By Ken Reed

Max Cobb, chair of the NGB Council for the U.S. Olympic and Paralympic Committee (USOPC), believes it’s time that America’s youth sports coaches be required to complete base-level training. Cobb said:

“From my perspective, and I’m speaking for myself and not as a representative of any larger organization, the next step forward is to require a baseline level of education for all youth-serving coaches, and to work with our partners – parks and rec, school systems and others – to make that a requirement for their coaches to be involved.”

The Amateur Sports Act of 1978 gave the USOPC and NGBs (National Governing Bodies) the authority to coordinate amateur sports development in this country, from the youth level to the elite Olympic level. However, the USOPC and NGBs have focused almost exclusively on developing an elite sports system designed to produce Olympic athletes.

The Sports Act calls for the promotion of broad-based sports participation. The spirit of the Act is that no child athlete should be left behind (no athlete of any age for that matter). Nevertheless, the reality is that broad-based participation is an afterthought for the USOPC and NGBs. That needs to change.

Beyond the elite level, the rest of amateur sports in this country, most notably youth sports, has been left with a hodgepodge of organizational and developmental guidelines. The result is that in most instances, youth sports coaches in this country don’t have to have any education or training at all in order to work with young people. Too often, if a youth sports coach shows up with a whistle and a clipboard they are considered qualified. This despite the fact they often spend 10+ hours a week with young athletes who are in a critical stage of development physically, mentally and emotionally.

There are way too many cases of overbearing parents and drill sergeant-like coaches who ruin the youth sports experience for young people. Too many adults in positions of power and influence in the area of youth sports are driven by win-at-all-costs (WAAC) and/or profit-at-all-costs (PAAC) mentalities. We need to flip the entire youth sports culture around and put the needs of kids first. The starting point needs to be answering the question, ‘What’s best for the kid?’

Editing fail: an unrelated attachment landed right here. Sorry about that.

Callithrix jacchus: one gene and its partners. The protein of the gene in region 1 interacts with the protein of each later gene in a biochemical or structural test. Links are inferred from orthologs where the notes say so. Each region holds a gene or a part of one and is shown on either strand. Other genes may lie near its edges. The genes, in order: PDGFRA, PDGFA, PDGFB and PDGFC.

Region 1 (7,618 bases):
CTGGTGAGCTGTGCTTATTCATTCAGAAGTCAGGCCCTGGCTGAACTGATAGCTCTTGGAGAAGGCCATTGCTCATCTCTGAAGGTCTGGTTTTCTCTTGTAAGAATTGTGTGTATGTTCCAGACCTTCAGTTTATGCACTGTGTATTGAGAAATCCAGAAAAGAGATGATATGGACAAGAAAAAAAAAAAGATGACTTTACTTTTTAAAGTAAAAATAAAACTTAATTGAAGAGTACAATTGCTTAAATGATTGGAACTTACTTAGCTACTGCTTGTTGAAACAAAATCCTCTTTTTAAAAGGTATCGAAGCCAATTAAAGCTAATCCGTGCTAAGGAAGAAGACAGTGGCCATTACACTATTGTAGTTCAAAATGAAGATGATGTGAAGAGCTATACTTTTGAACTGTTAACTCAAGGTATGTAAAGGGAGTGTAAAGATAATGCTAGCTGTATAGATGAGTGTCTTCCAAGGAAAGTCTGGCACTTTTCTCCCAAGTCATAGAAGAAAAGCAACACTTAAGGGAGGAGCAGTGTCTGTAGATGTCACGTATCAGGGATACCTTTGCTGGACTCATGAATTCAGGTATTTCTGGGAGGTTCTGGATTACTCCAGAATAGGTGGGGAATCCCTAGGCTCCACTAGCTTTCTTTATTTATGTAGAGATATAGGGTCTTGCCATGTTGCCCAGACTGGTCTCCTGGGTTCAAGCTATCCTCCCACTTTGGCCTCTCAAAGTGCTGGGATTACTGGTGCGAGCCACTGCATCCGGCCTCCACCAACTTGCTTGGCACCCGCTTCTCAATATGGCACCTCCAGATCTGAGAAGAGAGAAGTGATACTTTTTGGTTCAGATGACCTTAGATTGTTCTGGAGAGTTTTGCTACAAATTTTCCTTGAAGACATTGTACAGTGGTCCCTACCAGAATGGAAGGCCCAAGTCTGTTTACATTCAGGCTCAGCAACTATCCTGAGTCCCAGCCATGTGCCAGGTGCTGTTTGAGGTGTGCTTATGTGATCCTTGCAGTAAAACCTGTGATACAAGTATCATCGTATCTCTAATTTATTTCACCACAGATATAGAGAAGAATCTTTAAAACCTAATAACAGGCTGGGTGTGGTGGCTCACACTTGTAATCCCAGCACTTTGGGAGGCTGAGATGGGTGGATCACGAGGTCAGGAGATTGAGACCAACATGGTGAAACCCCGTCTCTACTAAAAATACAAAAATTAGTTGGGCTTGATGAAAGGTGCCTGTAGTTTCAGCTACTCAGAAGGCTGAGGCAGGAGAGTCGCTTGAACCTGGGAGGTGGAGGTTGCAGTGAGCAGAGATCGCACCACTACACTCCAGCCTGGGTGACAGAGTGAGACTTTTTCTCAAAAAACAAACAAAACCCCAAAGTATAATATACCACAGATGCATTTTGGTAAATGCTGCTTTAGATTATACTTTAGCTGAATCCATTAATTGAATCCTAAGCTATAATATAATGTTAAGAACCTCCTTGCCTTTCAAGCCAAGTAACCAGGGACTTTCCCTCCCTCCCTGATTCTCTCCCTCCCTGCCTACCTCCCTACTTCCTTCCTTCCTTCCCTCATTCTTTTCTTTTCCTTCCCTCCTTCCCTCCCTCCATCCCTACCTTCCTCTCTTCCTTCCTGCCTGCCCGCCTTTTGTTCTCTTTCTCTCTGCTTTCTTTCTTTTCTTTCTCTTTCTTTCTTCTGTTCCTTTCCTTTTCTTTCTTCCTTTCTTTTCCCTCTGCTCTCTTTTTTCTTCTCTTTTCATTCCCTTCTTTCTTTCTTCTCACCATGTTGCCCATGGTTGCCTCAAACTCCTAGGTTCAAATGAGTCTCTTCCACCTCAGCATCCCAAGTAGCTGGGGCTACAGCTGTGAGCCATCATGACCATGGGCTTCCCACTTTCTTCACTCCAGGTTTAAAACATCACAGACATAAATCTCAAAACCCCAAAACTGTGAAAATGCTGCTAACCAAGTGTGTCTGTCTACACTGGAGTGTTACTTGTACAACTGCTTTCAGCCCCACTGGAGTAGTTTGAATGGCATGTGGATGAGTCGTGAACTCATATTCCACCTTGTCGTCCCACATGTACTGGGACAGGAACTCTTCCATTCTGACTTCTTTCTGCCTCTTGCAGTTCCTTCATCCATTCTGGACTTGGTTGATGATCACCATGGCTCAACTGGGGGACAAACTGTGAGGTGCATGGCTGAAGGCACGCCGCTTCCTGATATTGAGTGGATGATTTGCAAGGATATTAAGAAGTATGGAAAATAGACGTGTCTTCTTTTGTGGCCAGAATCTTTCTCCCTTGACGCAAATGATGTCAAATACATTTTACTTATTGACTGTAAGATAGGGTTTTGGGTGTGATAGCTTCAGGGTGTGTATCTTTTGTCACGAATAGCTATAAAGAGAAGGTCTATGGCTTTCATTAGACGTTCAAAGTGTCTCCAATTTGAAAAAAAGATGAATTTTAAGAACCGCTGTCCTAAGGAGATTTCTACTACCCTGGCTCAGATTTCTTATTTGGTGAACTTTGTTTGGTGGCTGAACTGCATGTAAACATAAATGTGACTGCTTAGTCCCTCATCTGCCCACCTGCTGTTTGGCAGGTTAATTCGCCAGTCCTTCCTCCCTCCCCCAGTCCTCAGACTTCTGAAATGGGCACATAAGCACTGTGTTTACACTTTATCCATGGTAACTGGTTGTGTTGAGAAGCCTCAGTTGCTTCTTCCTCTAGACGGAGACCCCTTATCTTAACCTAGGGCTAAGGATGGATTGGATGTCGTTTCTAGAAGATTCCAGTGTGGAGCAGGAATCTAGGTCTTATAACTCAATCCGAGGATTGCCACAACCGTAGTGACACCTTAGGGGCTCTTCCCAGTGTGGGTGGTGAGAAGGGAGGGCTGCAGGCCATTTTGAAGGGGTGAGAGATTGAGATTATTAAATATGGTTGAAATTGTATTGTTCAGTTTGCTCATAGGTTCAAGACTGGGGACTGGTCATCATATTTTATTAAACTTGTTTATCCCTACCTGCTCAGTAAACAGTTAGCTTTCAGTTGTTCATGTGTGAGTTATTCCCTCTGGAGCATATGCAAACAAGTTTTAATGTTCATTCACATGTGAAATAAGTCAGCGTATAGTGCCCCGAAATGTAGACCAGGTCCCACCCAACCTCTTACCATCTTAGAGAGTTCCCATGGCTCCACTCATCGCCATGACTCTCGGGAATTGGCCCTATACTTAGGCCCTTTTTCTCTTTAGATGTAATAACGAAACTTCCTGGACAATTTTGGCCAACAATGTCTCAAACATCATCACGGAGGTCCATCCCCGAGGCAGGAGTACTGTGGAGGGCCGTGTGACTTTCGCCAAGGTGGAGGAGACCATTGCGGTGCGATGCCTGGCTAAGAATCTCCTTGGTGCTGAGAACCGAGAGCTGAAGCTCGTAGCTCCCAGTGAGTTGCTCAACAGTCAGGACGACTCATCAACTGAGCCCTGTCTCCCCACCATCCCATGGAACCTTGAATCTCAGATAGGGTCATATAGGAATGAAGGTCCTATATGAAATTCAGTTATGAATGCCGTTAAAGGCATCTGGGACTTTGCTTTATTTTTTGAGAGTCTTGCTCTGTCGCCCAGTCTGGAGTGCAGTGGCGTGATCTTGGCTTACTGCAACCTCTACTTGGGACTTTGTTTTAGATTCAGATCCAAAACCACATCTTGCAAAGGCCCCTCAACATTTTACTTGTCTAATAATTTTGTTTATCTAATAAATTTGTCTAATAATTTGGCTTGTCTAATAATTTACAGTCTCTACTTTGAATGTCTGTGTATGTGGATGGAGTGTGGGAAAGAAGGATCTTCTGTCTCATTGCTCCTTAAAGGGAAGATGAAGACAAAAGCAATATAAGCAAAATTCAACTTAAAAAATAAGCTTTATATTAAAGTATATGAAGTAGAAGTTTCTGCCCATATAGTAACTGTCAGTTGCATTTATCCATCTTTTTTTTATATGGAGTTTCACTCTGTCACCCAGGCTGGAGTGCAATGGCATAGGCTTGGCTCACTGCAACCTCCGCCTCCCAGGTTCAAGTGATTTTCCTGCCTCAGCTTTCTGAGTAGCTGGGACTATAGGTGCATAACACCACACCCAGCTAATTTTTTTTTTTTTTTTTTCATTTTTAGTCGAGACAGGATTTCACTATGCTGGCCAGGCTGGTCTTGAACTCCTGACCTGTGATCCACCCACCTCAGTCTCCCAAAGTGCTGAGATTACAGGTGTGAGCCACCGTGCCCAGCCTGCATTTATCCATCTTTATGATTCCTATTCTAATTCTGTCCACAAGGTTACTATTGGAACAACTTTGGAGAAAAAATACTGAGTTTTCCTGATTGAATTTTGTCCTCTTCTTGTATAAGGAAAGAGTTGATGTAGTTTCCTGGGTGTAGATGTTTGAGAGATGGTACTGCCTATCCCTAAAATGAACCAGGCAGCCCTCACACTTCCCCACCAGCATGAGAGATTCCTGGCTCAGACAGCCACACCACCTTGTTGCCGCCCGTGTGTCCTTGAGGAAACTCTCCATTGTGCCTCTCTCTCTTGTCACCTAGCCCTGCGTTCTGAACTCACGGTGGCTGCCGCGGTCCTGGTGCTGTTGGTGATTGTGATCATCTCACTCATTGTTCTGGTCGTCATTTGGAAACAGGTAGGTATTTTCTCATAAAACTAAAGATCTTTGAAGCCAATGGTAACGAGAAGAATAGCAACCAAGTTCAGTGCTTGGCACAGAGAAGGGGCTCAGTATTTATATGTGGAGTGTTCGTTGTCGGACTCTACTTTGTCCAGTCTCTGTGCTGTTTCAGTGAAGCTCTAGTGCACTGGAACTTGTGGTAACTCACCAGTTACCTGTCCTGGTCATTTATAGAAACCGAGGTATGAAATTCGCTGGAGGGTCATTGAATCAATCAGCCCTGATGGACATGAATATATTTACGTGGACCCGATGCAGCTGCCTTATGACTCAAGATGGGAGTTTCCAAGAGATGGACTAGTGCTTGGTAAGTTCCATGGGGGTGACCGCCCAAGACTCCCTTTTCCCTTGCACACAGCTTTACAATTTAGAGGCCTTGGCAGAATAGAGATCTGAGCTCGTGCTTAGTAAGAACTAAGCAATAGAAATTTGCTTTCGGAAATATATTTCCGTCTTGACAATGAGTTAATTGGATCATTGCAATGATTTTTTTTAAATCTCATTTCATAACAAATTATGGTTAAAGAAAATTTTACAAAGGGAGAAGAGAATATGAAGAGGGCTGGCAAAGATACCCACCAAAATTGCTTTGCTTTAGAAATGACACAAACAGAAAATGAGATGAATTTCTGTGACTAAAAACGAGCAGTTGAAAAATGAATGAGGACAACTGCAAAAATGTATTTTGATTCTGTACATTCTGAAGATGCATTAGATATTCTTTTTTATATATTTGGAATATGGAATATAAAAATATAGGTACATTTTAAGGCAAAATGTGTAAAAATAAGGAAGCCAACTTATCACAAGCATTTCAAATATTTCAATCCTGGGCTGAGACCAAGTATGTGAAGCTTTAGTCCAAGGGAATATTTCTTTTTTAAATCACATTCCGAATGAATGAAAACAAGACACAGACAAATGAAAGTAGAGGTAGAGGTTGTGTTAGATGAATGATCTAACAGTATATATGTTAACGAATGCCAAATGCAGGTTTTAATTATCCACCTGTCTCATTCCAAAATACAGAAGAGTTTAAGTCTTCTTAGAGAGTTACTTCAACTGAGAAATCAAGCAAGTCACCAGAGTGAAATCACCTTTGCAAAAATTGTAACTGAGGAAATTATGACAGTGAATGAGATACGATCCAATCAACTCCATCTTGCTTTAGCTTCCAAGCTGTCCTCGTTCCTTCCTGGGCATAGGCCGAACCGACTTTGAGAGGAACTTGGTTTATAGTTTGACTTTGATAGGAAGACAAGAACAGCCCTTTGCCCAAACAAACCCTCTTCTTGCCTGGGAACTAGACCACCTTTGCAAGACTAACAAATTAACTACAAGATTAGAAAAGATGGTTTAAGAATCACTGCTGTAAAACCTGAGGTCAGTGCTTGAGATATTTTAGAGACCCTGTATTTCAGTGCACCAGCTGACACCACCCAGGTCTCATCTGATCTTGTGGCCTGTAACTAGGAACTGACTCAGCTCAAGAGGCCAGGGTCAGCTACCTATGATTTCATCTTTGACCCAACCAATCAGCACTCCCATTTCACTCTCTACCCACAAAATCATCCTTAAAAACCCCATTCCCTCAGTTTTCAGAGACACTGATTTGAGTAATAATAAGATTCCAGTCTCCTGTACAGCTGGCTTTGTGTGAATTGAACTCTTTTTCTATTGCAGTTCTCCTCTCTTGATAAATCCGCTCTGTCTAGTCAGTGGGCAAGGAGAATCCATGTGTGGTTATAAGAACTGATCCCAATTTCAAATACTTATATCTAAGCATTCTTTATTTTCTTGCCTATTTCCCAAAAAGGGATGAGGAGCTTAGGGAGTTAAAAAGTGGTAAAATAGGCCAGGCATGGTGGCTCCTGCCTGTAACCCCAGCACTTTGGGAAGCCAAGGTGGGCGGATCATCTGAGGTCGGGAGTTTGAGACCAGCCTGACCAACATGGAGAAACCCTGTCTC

In addition to sport knowledge, youth coaches need to have knowledge about effective teaching methodologies and child development approaches, as well as safety and injury prevention measures.

The National Association for Sport and Physical Education (NASPE) recommends that all coaches be required to complete coach education training commensurate with the level of competition prior to working with athletes. Specifically, they recommend:

* Developing an infrastructure to track and record the number of coaches who have completed coaching education programs

* Developing recruitment and selection procedures that identify persons with high moral character and integrity for coaching positions

* Providing and utilizing positive incentives to encourage completion of coaching education requirements

Currently, our governmental institutions give all kinds of economic advantages to pro sports entities, including anti-trust exemptions at the national level, and tax subsidies and sweetheart leases for stadiums at the state and local levels. Moreover, highly commercialized big-time college sports departments operate with a tax-exempt status bestowed by our government.

From a policy perspective, it’s time we turned this around and put more emphasis on developing positive youth sports experiences (for all children, not just the athletically-inclined) in this country. Mandatory youth sports coaching training should be step one.

Cobb admits a national youth sports coaching program will be tough to implement because many youth sports organizations aren’t connected to NGBs. But he thinks the USOPC and NGBs can still get it done.

“People want leadership. They want to hear what the standards are. A lot of volunteer coaches out there just want to know how to do the right thing.”

Young athletes deserve it.

Ken Reed, Sports Policy Director, League of Fans


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